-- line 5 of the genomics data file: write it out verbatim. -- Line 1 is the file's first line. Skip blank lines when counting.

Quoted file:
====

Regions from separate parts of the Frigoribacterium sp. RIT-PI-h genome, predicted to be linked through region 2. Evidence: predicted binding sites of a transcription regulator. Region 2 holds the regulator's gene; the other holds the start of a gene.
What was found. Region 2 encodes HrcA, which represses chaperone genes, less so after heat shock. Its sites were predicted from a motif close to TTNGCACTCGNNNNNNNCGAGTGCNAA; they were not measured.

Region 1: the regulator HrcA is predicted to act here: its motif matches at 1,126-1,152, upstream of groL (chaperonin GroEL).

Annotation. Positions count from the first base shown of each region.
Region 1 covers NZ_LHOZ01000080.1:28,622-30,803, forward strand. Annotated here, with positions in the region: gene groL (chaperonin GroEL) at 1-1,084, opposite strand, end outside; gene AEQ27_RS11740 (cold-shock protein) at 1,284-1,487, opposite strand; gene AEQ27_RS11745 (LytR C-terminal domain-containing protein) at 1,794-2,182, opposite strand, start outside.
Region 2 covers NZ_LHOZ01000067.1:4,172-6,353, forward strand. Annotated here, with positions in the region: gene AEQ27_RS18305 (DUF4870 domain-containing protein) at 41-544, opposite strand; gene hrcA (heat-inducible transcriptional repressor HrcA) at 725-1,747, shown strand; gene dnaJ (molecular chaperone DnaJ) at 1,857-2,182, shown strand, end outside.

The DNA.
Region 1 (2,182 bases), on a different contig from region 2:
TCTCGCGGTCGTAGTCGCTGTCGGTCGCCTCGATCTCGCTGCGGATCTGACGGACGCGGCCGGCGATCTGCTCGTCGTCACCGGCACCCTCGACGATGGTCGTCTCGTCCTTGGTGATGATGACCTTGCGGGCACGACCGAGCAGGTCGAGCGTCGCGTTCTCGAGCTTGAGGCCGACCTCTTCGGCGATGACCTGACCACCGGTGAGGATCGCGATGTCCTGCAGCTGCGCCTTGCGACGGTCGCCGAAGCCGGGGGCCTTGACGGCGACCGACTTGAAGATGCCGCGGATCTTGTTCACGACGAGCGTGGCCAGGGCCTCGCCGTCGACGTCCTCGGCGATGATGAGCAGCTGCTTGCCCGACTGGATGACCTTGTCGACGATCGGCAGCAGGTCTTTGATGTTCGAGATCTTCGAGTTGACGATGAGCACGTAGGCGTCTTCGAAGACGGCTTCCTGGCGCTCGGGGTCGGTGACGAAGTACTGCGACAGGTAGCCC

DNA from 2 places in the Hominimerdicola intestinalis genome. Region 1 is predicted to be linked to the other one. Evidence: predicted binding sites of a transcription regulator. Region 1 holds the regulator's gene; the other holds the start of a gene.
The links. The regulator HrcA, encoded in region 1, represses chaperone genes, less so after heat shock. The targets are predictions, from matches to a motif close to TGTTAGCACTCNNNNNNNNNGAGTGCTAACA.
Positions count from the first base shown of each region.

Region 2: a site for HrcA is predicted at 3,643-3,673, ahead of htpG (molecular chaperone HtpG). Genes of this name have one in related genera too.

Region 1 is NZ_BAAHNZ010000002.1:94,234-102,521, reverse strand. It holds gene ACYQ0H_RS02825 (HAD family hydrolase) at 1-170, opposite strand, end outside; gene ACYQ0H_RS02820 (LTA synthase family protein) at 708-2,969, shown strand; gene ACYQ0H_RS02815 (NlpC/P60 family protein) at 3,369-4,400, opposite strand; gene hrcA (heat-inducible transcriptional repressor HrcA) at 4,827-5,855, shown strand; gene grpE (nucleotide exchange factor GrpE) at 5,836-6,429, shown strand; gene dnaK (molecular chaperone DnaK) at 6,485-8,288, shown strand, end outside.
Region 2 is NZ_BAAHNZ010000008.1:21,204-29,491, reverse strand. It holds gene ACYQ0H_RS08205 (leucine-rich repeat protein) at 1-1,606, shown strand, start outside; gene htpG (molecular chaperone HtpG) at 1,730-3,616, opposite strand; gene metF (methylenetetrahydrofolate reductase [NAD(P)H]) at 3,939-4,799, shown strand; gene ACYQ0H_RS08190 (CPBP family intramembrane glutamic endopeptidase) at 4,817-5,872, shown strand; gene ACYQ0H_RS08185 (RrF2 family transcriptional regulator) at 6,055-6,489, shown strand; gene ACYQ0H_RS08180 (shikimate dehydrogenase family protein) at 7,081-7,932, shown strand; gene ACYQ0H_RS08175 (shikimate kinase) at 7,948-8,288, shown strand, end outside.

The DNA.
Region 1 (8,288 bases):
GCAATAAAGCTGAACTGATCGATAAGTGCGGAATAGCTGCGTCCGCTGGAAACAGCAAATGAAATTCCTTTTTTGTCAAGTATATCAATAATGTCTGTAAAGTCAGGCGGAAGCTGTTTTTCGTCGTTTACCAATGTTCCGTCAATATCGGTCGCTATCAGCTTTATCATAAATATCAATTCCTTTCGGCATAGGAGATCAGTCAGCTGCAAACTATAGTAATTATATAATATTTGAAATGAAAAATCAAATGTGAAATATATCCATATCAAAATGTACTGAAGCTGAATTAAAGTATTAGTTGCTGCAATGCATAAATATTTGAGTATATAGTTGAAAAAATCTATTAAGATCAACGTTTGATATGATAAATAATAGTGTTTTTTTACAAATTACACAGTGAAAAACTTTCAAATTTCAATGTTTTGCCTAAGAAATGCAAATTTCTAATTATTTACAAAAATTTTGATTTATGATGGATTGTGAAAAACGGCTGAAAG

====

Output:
Region 1 covers NZ_LHOZ01000080.1:28,622-30,803, forward strand. Annotated here, with positions in the region: gene groL (chaperonin GroEL) at 1-1,084, opposite strand, end outside; gene AEQ27_RS11740 (cold-shock protein) at 1,284-1,487, opposite strand; gene AEQ27_RS11745 (LytR C-terminal domain-containing protein) at 1,794-2,182, opposite strand, start outside.